Then someone posted a sure-fire way to get out stains from clothes. I was highly skeptical. But I have this yellow Eddie Bauer sweatshirt I practically live in in the winter that I love love love. And it has this big stain down the front I nearly cry over. I think it's coffee. It's been so long I don't remember. But I do know I have washed and dried this thing to death.

But I tried the solution: baking soda, peroxide, and Dawn dishwashing liquid. Just a little of each, rubbed it in and let it set and...

OH MY GOSH IT CAME OUT!!! The stain was gone, and the old ratty sweatshirt looks like new!!

I tried it on underarm stains on my husband's t-shirts (that was actually what it was suppose to help with in the first place) and it worked! White t-shirts again!

I've done searches on Pinterest for things I could just as well have Googled, but more often than not, I find things I didn't even know I was looking for. Ways to make scarves (super fast!) out of old t-shirts, DIY glow-in-the-dark slime for the kids, how to store Christmas lights without tangling, dozens of creative uses for mason jars (including outdoor lighting and pre-made salads with dressings you can store in the fridge for the week ahead), cheap, homemade weed spray, window cleaner that is pennies and works better than any windex or other cleaner I've ever used, holiday and party ideas. The list goes on and on.

You can go nuts. I know. It gets crazy looking at everything out there. I've vowed to only pin the things I actually can do (except pretty home spaces... I just like looking at those). I check recipes to make sure they are doable before pinning them on my own boards. I pin only those crafts I think the kids and I could do reasonably without killing each other.

I spend only a few minutes each day on Pinterest, breezing through the latest pins. I could care less how many people follow me, or how many I follow, or how many repin my pin. I am not into the competition it could turn into. This is just for me. And my family.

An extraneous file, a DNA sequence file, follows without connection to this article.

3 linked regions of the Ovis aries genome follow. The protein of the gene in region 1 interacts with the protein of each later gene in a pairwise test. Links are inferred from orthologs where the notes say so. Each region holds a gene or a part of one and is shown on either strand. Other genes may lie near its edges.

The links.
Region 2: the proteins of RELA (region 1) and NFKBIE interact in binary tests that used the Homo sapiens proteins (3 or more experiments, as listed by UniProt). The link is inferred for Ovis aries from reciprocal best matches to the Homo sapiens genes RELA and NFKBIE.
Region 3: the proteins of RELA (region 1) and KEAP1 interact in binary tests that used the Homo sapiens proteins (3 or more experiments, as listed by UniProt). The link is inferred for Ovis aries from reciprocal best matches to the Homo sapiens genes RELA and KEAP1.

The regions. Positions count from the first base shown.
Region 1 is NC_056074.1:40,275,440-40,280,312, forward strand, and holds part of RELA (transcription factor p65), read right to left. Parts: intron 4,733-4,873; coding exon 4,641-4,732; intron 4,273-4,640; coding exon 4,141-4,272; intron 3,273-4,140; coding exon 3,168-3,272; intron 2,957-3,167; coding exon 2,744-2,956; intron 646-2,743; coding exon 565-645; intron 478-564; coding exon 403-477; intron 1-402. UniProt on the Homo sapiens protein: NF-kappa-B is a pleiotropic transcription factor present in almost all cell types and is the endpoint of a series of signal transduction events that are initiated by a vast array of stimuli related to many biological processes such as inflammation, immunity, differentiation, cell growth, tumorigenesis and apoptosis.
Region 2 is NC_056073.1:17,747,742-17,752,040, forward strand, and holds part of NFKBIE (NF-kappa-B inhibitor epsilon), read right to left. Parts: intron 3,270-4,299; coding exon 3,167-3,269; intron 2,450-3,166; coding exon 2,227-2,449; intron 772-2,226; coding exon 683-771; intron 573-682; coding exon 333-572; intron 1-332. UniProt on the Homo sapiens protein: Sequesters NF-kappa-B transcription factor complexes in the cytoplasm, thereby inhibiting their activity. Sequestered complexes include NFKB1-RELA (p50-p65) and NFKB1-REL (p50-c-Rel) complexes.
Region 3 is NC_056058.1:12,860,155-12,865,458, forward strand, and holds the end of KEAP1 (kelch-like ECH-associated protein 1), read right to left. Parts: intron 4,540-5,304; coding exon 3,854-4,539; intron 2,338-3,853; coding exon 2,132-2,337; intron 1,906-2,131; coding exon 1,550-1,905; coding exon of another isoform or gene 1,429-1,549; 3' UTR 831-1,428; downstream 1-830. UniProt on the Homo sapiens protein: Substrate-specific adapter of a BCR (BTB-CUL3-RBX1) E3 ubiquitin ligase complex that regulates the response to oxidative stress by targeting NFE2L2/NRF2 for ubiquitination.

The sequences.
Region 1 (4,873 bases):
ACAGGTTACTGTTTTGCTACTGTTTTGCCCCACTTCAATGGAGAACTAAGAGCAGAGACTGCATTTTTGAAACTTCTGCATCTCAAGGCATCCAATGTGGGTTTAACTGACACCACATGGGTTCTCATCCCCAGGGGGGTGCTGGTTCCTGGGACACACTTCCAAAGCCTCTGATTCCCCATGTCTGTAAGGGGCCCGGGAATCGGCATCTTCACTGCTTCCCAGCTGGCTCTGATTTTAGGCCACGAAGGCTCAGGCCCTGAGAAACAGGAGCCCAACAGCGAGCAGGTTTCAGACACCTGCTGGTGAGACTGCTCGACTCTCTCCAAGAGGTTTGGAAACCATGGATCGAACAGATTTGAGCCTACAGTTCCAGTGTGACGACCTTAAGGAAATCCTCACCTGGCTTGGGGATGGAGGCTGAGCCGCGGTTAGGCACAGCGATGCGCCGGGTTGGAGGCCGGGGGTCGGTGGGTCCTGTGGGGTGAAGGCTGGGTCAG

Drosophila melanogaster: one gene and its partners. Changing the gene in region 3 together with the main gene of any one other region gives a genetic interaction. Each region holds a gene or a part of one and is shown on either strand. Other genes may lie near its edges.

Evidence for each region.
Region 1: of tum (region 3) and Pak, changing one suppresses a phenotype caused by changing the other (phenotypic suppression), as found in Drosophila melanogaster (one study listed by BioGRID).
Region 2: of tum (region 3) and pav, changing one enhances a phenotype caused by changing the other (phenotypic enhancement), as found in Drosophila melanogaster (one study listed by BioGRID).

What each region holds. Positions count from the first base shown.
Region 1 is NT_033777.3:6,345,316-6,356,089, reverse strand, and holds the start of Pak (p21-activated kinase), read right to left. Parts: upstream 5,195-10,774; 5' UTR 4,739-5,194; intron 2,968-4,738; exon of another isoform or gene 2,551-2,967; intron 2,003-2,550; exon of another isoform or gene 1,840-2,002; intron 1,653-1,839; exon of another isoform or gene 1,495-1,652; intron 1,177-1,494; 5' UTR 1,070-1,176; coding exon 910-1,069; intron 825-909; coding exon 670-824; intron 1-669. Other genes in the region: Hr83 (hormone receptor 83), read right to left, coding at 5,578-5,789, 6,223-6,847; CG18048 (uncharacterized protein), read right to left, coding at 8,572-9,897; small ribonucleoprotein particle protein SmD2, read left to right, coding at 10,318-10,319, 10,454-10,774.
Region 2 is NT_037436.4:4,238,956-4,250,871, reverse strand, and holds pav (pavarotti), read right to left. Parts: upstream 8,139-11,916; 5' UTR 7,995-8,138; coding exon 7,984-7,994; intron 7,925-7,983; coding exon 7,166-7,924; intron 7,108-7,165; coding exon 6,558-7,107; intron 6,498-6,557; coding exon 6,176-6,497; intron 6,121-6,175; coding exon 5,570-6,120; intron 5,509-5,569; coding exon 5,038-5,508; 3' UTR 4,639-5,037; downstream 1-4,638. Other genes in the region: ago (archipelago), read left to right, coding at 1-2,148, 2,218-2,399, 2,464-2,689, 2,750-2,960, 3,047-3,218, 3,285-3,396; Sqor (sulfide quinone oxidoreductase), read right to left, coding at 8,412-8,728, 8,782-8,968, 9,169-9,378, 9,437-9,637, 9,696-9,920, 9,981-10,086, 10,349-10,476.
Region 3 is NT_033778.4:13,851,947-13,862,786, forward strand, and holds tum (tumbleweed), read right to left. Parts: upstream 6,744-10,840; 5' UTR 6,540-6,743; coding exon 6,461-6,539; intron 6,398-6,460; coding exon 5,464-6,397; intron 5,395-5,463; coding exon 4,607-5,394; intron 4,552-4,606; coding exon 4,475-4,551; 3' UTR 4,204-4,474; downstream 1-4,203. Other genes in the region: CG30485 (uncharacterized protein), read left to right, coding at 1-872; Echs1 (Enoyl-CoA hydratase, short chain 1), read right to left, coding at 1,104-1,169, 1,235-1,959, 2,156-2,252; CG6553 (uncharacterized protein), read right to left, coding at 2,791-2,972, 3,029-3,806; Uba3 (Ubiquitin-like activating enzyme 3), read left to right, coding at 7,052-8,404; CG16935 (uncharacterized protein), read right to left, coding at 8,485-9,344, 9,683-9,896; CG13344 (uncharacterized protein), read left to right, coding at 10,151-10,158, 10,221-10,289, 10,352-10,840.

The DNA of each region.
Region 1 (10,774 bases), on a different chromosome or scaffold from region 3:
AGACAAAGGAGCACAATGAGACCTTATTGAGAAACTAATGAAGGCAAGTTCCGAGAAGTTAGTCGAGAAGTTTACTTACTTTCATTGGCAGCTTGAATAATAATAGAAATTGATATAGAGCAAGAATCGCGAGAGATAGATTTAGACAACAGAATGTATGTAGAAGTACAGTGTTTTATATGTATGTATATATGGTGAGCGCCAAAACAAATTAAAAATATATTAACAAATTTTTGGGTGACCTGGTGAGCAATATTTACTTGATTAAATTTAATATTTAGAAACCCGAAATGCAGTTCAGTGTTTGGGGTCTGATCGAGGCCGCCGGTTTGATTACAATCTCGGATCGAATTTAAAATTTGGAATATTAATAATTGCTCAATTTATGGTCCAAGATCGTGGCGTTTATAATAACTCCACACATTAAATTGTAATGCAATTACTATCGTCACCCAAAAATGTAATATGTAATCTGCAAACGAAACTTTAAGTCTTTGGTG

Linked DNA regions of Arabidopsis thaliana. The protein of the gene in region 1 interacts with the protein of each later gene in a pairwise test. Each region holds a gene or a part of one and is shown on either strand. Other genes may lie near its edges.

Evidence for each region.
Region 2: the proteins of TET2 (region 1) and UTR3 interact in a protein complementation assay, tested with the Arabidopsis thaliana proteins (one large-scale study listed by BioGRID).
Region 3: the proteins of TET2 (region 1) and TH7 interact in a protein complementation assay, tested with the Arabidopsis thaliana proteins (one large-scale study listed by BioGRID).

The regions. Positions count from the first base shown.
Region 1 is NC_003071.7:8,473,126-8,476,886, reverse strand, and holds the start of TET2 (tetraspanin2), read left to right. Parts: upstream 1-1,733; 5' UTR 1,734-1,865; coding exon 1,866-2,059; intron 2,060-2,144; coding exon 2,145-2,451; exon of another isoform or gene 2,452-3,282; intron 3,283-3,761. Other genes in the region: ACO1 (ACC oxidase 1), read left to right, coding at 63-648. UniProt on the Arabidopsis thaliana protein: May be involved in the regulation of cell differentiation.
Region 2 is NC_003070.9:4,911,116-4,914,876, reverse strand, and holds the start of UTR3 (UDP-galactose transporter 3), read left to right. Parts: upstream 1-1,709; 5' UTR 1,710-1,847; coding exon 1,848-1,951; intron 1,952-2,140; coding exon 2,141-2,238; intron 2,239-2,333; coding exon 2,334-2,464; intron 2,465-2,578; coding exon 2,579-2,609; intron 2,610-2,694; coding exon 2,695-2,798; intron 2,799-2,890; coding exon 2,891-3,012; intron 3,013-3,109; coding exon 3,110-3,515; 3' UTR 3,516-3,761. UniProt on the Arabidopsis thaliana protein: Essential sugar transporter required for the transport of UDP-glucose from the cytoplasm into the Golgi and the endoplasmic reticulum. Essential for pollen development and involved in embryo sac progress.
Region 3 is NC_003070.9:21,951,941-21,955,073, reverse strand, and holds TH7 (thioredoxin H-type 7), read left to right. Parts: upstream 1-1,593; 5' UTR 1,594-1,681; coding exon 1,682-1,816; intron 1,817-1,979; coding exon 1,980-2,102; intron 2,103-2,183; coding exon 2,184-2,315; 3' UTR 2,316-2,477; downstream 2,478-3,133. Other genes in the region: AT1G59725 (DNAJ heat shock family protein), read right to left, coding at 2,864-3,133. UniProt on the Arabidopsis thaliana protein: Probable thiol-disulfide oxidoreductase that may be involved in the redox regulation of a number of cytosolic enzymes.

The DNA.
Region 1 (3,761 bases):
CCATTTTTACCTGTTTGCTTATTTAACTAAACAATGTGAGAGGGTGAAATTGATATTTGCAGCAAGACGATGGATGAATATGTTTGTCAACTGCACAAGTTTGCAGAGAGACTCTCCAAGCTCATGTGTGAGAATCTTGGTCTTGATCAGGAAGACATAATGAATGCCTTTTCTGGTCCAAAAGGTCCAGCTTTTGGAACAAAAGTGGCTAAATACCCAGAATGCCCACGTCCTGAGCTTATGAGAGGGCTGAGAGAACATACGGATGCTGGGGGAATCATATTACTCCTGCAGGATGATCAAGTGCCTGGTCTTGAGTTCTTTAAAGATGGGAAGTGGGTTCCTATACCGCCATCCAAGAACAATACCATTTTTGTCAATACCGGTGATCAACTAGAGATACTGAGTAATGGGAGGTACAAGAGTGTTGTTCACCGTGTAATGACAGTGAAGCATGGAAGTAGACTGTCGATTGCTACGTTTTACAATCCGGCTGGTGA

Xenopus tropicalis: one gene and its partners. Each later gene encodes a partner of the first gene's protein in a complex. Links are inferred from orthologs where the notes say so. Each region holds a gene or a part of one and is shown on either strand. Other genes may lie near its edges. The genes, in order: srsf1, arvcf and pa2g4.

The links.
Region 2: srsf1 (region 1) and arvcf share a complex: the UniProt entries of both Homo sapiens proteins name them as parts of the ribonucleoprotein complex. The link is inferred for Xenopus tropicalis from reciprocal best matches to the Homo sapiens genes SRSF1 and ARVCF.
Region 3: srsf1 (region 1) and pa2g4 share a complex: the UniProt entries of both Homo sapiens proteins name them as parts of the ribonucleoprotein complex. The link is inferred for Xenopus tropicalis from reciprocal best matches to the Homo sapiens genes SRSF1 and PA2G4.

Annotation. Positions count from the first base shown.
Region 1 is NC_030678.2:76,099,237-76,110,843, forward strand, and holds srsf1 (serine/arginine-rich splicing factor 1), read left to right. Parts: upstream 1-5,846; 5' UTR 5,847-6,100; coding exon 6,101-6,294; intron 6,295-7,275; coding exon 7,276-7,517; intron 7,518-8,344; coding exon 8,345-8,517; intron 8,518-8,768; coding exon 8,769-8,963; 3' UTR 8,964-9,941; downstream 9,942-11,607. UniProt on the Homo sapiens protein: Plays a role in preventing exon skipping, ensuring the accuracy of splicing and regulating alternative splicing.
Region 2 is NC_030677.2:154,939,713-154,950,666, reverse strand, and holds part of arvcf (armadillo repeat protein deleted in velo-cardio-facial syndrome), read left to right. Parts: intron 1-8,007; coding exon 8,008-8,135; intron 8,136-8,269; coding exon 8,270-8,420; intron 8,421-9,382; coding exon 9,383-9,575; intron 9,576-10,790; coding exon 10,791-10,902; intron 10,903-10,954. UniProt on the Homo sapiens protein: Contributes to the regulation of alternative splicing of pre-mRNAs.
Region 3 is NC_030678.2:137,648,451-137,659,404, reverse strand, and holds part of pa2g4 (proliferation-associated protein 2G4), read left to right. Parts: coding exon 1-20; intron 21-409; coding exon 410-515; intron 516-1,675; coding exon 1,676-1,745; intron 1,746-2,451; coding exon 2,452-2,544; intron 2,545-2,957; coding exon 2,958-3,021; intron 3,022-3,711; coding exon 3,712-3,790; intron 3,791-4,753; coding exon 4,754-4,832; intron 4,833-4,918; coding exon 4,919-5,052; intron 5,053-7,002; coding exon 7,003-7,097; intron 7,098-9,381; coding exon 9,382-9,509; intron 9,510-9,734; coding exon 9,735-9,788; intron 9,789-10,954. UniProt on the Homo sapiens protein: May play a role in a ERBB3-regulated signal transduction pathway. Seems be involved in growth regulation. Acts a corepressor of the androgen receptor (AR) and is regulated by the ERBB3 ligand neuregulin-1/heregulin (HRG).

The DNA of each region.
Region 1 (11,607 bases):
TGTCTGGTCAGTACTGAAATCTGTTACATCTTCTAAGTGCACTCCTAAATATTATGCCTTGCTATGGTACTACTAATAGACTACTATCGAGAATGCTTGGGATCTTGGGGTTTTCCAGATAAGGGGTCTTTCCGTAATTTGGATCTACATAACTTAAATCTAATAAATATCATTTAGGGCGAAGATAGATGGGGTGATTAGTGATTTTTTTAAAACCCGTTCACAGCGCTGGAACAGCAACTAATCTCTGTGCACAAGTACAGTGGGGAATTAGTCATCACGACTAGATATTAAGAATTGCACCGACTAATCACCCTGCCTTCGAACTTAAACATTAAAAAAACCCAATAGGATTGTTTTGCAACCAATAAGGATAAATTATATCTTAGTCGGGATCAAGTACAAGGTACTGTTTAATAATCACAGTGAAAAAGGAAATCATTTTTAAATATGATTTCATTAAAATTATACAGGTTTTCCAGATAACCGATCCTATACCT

And my kids will tell you over and over that Pinterest has made our lives better. They love it. And I think I'm getting out behind my computer a little more to do things with them.

Over spring break, we did these together:

Bunny cookies. We used prepackaged sugar cookie mix and cut out them out with egg-shaped cutters I had from when the kids were little. We also (finally!!) (on Pinterest!) found the recipe and instructions for how to make icing that "flows" and then hardens. Powered sugar, milk, corn syrup, lemon juice. That's it. These took us about an hour between mixing the dough, cutting, cooking, and decorating.

And a wreath. Cardboard, ribbon, and plastic eggs. It didn't cost us a dime, because we had so many eggs from previous years. My daughter cut out the cardboard "wreath" and the kids all hot-glued the eggs onto it, sticking a little extra "grass" for texture.  I love it!!! Less than half and hour to do.

Colored eggs with Kool Aid. Hmmm... we're always looking for new ways to decorate. No way is perfect, fun, and gorgeous, but the kids loved this. The best hint I got, though, was to boil the water with baking soda so the eggs peel more easily. And also, don't peel them. Cut the egg in half and then scoop the egg out of the shell with a spoon! Miracle tip!!

My youngest saw these cupcakes on Pinterest and wanted them for her birthday. Easiest birthday decorating ever! Chocolate cupcakes, green icing piped on with a grass tip (which I already had) and a bag of Cadbury eggs. She put the eggs on. :)

One week we had a new dinner every night. Great food. Some simple - like crispy oven fried chicken and Chick-fil-A knock offs, and others incredibly decadent (but also easy, because I don't have time to be cooking all day!). One tasted like something you'd get at Carrabas, and since I've never been good at Italian, I was stoked! We've incorporated almost all of those into our regular menu, which is a breath of fresh air for all of us.

I can easily get depressed looking through all the pins, thinking how less-than-magazine-perfect my life is. There are still piles around my house, dust layers on pictures. I still miss appointments occasionally and run late almost everywhere I go. I will never look like a model in my jeans and t-shirt.